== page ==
Reds na hÉireann review: TG4’s documentary offers a lively and engaging look at communism in Ireland

Reds na hÉireann — four out of five stars

TG4’s documentary Reds na hÉireann captures old lefties keeping the communist flag flying. Photo: PushPull Media/TG4

Pat Stacey

It’s always amusing to listen to someone like conservative American columnist Cal Thomas, best known in this country as a weekly contributor to The Last Word, talking about “the far left”.

He’s invariably referring to certain Democrat politicians who, in any country with a modicum more sanity than America possesses at the moment, would be considered as being at the milder end of the liberal spectrum.

Still, at least Thomas isn’t like Marjorie Taylor Greene, who earlier this year described the entire Democratic Party as “the Communist Party of the United States of America”.

American communists are so difficult to spot these days, they should probably be added to the World Wildlife Fund’s endangered species list. Come to that, Irish communists aren’t as plentiful as they used to be either.

Reds na hÉireann (TG4), looking at the low-key story of Irish communism from 1921 to the collapse of the Soviet Union in 1991, was another offbeat gem of a documentary from the country’s smallest but smartest broadcaster, which specialises in highlighting the chapters of our history the approved schoolbooks neglected to include.

Plenty of people have youthful flirtations with communist politics. For most of them, idealism eventually bashes into a hard reality: communism doesn’t work. Everywhere it’s been tried, it’s failed, that failure often accompanied by the most terrible violence and repression.

There are numerous historical reasons why left-wing politics of any shade never really gained a lasting electoral foothold in Ireland, but the strength of Kevin Brannigan’s sprightly film — which opened with a striking shot of a bust of Vladimir Lenin sitting in a suburban back garden – lay in the deeply personal recollections of the various contributors.

There’s something admirable about these people who, at an advanced age and in spite of the brutal lessons of the Soviet Union and East Germany, still cling heroically to the tattered red flag, their faith in the righteousness of the cause intact.

One of them, veteran communist activist Seán Edwards, who dutifully held a red flag aloft for the camera, said: “The fall of the Soviet Union was a great tragedy, in that people did not come out to protect socialism.”

Mick Flanagan, who embraced communism early, said “The world was transformed for the worse with the loss of the Soviet Union.”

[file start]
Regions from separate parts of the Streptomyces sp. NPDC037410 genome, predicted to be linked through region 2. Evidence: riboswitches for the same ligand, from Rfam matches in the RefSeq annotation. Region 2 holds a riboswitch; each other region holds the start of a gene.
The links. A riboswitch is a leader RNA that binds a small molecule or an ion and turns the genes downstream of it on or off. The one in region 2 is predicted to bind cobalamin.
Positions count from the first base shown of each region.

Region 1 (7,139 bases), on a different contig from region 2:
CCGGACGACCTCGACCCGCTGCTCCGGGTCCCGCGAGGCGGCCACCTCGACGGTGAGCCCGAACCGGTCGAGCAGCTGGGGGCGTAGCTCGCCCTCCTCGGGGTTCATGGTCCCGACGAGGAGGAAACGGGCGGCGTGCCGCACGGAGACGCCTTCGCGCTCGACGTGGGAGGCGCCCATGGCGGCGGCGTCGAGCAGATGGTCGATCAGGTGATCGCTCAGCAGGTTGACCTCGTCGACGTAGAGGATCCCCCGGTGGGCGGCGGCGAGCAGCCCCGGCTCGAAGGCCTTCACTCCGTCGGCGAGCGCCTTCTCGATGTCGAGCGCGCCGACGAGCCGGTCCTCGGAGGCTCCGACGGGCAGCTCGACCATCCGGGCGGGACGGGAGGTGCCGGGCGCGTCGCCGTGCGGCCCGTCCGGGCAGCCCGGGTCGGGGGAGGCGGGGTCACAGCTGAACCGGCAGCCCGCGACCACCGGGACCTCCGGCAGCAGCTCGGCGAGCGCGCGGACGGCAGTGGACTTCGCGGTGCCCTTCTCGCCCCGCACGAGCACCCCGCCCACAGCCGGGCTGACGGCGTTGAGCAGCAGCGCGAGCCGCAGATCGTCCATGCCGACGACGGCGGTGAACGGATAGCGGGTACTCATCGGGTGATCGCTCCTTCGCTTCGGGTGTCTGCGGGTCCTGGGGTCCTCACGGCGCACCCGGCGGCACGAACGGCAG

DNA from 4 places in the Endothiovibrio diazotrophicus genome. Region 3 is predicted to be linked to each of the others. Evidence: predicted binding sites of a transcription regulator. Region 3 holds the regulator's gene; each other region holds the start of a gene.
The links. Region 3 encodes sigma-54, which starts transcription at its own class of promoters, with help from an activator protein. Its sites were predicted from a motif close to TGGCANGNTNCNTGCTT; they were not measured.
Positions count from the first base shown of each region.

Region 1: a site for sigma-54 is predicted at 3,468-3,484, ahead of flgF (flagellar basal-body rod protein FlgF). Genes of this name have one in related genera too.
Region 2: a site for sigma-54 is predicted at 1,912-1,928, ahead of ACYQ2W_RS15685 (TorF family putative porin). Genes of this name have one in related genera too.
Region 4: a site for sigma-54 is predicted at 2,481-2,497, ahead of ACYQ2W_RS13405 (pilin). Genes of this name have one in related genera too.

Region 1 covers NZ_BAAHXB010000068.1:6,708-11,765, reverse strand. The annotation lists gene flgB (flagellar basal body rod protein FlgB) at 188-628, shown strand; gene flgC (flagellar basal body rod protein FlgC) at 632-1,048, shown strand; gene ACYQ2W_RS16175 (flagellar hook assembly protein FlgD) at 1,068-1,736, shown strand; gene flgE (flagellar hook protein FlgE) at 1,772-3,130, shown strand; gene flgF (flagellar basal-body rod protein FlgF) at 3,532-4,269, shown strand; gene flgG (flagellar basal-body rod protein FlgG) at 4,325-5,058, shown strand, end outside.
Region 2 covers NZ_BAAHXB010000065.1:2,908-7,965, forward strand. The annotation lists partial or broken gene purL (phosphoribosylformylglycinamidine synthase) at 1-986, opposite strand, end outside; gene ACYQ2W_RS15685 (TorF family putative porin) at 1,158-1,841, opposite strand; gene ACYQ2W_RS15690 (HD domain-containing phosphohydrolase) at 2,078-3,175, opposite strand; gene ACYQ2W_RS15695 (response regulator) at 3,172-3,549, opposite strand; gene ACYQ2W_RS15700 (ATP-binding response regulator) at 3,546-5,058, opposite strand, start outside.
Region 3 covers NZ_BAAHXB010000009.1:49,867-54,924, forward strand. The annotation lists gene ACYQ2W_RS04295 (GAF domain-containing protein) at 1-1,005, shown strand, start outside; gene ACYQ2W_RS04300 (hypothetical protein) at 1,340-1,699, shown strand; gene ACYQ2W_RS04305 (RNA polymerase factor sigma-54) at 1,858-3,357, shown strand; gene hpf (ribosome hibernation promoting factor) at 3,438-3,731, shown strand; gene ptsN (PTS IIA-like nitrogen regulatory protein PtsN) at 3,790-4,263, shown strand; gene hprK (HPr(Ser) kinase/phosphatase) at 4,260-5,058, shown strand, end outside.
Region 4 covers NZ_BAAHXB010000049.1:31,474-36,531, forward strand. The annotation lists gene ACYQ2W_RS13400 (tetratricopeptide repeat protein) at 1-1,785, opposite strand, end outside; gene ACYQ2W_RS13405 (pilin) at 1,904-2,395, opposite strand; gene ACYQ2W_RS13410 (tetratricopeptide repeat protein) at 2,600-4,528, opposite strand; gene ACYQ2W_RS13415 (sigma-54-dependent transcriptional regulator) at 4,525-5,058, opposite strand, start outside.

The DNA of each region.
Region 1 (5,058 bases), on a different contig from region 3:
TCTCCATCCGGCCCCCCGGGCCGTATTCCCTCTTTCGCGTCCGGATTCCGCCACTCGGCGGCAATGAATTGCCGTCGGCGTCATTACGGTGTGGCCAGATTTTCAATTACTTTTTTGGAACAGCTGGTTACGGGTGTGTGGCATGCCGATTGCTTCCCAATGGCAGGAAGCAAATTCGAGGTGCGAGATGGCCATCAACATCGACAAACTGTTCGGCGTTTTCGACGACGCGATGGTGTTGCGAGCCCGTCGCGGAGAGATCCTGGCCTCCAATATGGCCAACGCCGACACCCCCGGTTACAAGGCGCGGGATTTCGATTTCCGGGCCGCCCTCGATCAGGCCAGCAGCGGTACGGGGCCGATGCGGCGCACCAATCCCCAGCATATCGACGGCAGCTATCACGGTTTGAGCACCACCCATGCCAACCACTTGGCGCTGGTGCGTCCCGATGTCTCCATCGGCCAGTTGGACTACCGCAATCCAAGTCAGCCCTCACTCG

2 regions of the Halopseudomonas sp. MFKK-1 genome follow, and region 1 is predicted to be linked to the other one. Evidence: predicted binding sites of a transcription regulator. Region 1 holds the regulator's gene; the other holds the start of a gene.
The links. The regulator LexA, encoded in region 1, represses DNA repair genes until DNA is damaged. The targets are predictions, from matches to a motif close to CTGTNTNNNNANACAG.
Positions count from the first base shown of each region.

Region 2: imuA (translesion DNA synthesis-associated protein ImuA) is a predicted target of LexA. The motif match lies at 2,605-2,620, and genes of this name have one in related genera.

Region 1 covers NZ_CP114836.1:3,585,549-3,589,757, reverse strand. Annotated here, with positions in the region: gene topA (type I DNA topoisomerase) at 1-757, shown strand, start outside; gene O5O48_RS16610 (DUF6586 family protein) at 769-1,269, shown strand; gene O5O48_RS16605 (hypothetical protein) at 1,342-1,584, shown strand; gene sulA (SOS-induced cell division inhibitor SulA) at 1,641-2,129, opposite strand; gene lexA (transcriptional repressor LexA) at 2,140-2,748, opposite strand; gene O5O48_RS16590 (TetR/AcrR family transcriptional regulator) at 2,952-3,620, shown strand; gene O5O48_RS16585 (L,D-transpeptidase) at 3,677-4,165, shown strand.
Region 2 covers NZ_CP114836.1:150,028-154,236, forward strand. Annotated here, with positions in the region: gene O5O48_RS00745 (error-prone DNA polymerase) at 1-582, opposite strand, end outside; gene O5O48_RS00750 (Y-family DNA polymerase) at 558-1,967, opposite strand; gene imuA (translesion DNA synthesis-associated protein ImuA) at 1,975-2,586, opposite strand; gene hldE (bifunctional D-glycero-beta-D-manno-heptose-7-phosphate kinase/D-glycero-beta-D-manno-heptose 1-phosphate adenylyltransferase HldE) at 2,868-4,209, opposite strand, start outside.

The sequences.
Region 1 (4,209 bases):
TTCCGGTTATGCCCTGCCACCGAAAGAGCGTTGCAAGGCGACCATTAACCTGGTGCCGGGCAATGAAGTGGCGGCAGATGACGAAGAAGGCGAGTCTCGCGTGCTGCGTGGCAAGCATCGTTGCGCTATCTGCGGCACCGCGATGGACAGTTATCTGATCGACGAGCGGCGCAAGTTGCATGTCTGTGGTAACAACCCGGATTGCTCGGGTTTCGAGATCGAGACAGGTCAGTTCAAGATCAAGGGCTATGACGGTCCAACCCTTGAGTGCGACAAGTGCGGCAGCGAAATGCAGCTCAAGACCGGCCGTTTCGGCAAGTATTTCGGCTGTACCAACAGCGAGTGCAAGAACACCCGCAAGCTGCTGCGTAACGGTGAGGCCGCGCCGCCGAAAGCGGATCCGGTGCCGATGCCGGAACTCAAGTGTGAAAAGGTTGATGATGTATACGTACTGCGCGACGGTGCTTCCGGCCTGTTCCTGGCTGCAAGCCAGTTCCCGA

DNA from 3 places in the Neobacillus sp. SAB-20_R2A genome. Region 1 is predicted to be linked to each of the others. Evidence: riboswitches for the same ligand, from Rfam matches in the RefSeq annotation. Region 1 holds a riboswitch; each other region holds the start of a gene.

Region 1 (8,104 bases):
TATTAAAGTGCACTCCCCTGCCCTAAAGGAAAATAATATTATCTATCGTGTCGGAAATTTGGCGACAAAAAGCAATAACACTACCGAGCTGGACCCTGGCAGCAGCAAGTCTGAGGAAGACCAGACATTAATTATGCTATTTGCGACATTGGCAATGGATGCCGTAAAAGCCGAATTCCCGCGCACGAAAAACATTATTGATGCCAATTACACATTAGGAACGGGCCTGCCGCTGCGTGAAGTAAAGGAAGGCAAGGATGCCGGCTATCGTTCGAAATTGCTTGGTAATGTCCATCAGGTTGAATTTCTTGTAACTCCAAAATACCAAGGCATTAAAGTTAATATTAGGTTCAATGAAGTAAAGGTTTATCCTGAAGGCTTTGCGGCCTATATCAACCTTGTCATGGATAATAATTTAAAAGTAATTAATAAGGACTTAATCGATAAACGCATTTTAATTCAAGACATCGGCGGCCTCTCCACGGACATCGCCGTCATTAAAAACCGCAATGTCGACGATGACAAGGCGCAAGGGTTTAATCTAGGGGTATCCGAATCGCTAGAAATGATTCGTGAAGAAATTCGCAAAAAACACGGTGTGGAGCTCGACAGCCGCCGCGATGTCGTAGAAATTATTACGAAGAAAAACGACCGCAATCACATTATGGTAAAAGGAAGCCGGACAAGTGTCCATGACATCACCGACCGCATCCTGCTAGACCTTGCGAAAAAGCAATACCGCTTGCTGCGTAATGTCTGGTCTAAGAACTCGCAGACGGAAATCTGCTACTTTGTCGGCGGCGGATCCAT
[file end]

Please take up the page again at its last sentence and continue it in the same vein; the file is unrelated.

Mick Flanagan, who left school at 11 and embraced communism early, echoed this sentiment: “The world was transformed for the worse with the loss of the Soviet Union.”

Strangely, though, he also said: “I didn’t want to turn Ireland into the Soviet Union.”

In retrospect, there was never much likelihood of that happening, given that the communist movement in Ireland remained on the margins and its members tended towards the passive rather than the active. This was noted in the 1960s by none other than the young Bill O’Herlihy in an RTÉ report on a Communist Party meeting at its Dublin HQ in Pembroke Lane.

The future sports broadcaster said it “was more of a classroom for socialism than a hotbed of revolution”. This was borne out by Belfast poet Sinéad Morrissey, whose grandfather Seán was a leading light of the CP in Northern Ireland, when recalling her communist childhood.

“Communism for me was speeches,” she said, “lots of speeches.” Her abiding memory is of talky meetings held in stuffy rooms with closed windows and plumes of blue cigarette smoke curling up to the ceiling.

Interestingly, the Irish Communist Party seemed to enjoy its greatest popularity in the 1970s in Belfast, where it offered the only non-sectarian political alternative.

Watching the fall of the Berlin Wall on live television in 1989, Sinéad recalled, she felt “torn” by what was happening. “I began to question what I’d been told,” she said.

It was also something of an eye-opener for Eoin Ó Murchú, who once contested a Laois-Offaly by-election on a communist ticket.

He hadn’t realised that the system was “rotten to the core”. Some old troopers remain steadfast. Helena Sheehan, who was born in Philadelphia and moved to Ireland in 1972, still believes communism is “a more equal system”. Well, the people of the Soviet Union certainly suffered equally under its yoke.

​Reds na hÉireann airs on TG4, Wednesday May 24th at 9.30pm